By: Patrick Mascoe
Floyd Mayweather was a great boxer and he made sure that everyone knew it. He was every bit as brash and assertive outside the ring as he was inside the ring. Andre Ward may very well have been as talented as Floyd Mayweather inside the ring, but that is where their similarities end. Ward never seemed to need or crave the attention the way Floyd did. He quietly went about his business and practiced his craft like a true professional. When it was all said and done, Ward retired from boxing on September 21, 2017, an Olympic gold medalist, undefeated after 13 years as a professional boxer with a record of 32 – 0, and was a two-division world champion.
On June 17, 2018, Ward appeared in Ottawa, Canada’s capital, in support of the Ottawa Boys and Girls Club. He spoke candidly about his career and about his future.
Q. Tell us about your early years in boxing?
AW. “If it was up to my Dad, I would never have made it this far. At 9 he took me to a gym but said I didn’t have it. I needed to go back to playing baseball. But Virgil Hunter (who has trained Amir Khan, Alfredo Angulo, Abner Mares, and Andre Berto) said, “Calm down, give him some time and he’ll figure it out.” Sure enough I did. I was fortunate to have both my Dad and Virgil on my side because I would not be the man I am today without them. My Dad used to say when I was 12 years old, “Son, don’t have fifty guys around you patting you on the back telling you how great you are. If you ever make it, just have a core group of guys that you care about and your family around you.” It was lessons like that that allowed me to avoid pitfalls.”
Q. Was it important for you to leave the sport of boxing while you were still on top?
AW. “As a little boy I used to study the sport of boxing and I would hear boxers talk a good game about making their money and making their mark and I’m gone. Then I would see them get to the top and have a good run, but they didn’t always follow through on the stuff they said they were going to do in terms of leaving on top. Boxers of the past fought for legacy first and money second. It’s a little bit different today. I promised myself as a kid that I would be one of the ones who would leave when I still had something left in the tank.”
Q. What do you think was your greatest achievement in boxing?
AW. “Against Sergey Kovalev, I got knocked down and I was behind in that fight. So I had to do something I’ve never had to do and that was come from behind. In most of my fights, I was usually ahead by four or five rounds. But not in that one. So I had to show another side of myself. I had the opportunity to do something I had never had to do before. Then all of a sudden, I win the fight. Then I hear chatter that maybe I didn’t win the fight. So I said ok, he asked for a rematch, so I gave him a rematch. But I think the way we won that second fight, the emphatic victory, we left no doubt. I thought this was the perfect time to ride off into the sunset.”
Q. You are involved in many benevolent causes. What is it about boxing that has stirred your interest in helping others?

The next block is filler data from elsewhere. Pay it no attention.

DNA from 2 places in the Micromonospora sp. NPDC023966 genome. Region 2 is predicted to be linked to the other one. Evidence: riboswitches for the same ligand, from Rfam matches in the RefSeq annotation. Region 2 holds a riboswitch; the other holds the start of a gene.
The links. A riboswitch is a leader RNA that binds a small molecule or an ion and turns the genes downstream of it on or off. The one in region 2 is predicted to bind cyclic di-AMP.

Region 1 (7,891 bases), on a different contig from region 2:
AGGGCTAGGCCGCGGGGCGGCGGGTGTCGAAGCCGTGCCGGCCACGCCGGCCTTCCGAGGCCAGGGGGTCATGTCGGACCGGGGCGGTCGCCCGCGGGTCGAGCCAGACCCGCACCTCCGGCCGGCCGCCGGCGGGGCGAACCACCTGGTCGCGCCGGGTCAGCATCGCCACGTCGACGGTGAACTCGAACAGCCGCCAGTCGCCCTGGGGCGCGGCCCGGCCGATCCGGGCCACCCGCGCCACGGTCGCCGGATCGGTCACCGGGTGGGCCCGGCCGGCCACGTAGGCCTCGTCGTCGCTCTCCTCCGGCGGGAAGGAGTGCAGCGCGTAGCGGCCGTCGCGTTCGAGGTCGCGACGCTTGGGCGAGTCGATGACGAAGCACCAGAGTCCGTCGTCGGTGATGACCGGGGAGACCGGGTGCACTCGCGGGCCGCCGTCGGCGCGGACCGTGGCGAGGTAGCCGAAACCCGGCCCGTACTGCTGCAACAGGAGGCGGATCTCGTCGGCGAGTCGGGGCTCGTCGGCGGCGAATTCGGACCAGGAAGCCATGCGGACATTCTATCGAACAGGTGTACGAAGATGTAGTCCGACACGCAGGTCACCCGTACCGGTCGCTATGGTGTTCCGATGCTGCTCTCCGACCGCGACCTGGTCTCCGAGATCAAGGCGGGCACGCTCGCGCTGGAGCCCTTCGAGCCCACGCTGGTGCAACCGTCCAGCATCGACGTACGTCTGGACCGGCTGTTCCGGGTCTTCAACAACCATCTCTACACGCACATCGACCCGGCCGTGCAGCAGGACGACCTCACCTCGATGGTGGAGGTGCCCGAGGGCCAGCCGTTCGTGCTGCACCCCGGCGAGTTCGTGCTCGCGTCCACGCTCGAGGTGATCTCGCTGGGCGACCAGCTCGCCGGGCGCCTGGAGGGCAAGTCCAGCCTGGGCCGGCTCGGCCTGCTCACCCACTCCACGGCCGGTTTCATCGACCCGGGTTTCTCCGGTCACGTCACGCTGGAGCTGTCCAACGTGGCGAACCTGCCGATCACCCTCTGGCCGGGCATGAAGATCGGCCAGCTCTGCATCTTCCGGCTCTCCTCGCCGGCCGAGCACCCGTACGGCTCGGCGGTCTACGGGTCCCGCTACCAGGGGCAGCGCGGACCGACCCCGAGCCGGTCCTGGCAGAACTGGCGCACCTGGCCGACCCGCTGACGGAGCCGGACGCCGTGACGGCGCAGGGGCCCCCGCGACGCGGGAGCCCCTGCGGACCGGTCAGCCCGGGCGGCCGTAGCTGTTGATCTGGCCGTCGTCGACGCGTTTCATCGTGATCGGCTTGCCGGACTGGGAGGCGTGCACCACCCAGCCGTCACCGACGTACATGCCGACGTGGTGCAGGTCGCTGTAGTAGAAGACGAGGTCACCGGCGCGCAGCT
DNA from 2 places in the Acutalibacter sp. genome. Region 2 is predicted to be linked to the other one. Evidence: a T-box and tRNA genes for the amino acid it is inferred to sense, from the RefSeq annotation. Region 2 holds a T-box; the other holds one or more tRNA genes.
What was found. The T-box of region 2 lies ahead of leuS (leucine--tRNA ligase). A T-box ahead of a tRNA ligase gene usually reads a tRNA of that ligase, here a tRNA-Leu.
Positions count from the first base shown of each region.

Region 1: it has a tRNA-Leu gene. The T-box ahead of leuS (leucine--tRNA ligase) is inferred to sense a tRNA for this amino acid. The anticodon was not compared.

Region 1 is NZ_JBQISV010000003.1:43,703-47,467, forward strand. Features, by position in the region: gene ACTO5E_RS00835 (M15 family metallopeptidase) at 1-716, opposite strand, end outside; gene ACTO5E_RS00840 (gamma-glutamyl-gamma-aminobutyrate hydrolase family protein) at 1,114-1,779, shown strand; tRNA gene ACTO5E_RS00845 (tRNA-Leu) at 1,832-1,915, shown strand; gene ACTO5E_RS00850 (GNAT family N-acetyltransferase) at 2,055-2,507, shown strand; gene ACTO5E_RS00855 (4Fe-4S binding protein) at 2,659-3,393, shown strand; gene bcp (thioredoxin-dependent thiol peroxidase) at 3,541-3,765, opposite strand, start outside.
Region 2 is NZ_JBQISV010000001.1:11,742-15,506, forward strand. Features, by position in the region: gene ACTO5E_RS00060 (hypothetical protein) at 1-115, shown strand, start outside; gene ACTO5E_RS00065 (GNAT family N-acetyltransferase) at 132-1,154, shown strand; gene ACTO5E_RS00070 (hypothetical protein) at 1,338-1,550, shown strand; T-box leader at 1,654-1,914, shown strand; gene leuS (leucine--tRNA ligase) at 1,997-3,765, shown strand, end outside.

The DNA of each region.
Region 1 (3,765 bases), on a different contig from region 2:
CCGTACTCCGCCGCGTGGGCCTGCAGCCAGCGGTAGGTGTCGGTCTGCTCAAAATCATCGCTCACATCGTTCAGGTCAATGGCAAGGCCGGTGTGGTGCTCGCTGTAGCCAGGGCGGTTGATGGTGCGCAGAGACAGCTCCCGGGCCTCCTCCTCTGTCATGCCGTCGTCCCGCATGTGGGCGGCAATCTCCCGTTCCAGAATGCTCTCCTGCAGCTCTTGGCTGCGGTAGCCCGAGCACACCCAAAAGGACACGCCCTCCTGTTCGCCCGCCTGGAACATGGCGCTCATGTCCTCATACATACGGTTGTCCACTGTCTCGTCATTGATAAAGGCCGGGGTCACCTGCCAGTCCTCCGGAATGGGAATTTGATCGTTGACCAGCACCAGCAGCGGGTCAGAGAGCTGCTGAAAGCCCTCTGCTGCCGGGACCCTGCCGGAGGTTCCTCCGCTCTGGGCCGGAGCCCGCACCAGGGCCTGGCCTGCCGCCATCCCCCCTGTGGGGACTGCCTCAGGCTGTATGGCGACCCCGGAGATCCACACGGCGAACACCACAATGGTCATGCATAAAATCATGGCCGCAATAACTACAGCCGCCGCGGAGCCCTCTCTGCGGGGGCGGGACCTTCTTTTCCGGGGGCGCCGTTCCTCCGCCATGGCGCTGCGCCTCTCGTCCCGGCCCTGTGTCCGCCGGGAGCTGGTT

AW. “Not everyone is supposed to be a fighter, but everyone has a gift or a talent and they should have the chance to exercise it as best they can whatever that may be. People need to put their money where their mouth is. In the case of helping youth, half the battle is just showing up. We are here, we support you, you have options, and you don’t have to make bad decisions.”
Q. Any thoughts of a comeback?
AW. “Just a brief thought, then poof it goes away just like that.”
Q. What does the immediate future hold for Andre Ward?
AW. “I’m involved in my church, I speak at schools, and in prisons. I have been doing some boxing commentary and had the chance to play a small part in the movie Creed. I’m also involved in Creed II. I enjoyed the action and I hope I get some more opportunities in the field of acting.”
Q. I know you have very strong Christian beliefs and that your ring moniker was ‘Son of God’. So what is your favourite Bible verse?
AW. ‘2nd Corinthians 12:9-10’. But he said to me, “My grace is sufficient for you, for my power is made perfect in weakness.’ Therefore I will boast all the more gladly about my weaknesses, so that Christ’s power may rest on me. That is why, for Christ’s sake, I delight in weaknesses, in insults, in hardships, in persecution, in difficulties. For when I am weak, then I am strong.” “That quote encompasses the story of my life.”
Many people confuse the words meek with weak. Andre Ward is not a weak man. He is meek, quiet and humble. When he speaks he often uses the word ‘we’ acknowledging those who have helped him become successful. He never felt the need to disrespect opponents or trash talk to sell tickets. His boxing spoke for itself. Andre Ward deserved to have a larger following and greater endorsements than he did during his career. That being said, he has left the sport with his legacy intact and, I assume, financially secure. I hope he continues to fend off the desire to return to the ring and just enjoys his retirement and his family, while he patiently awaits his call to the Boxing Hall of Fame in Canastota.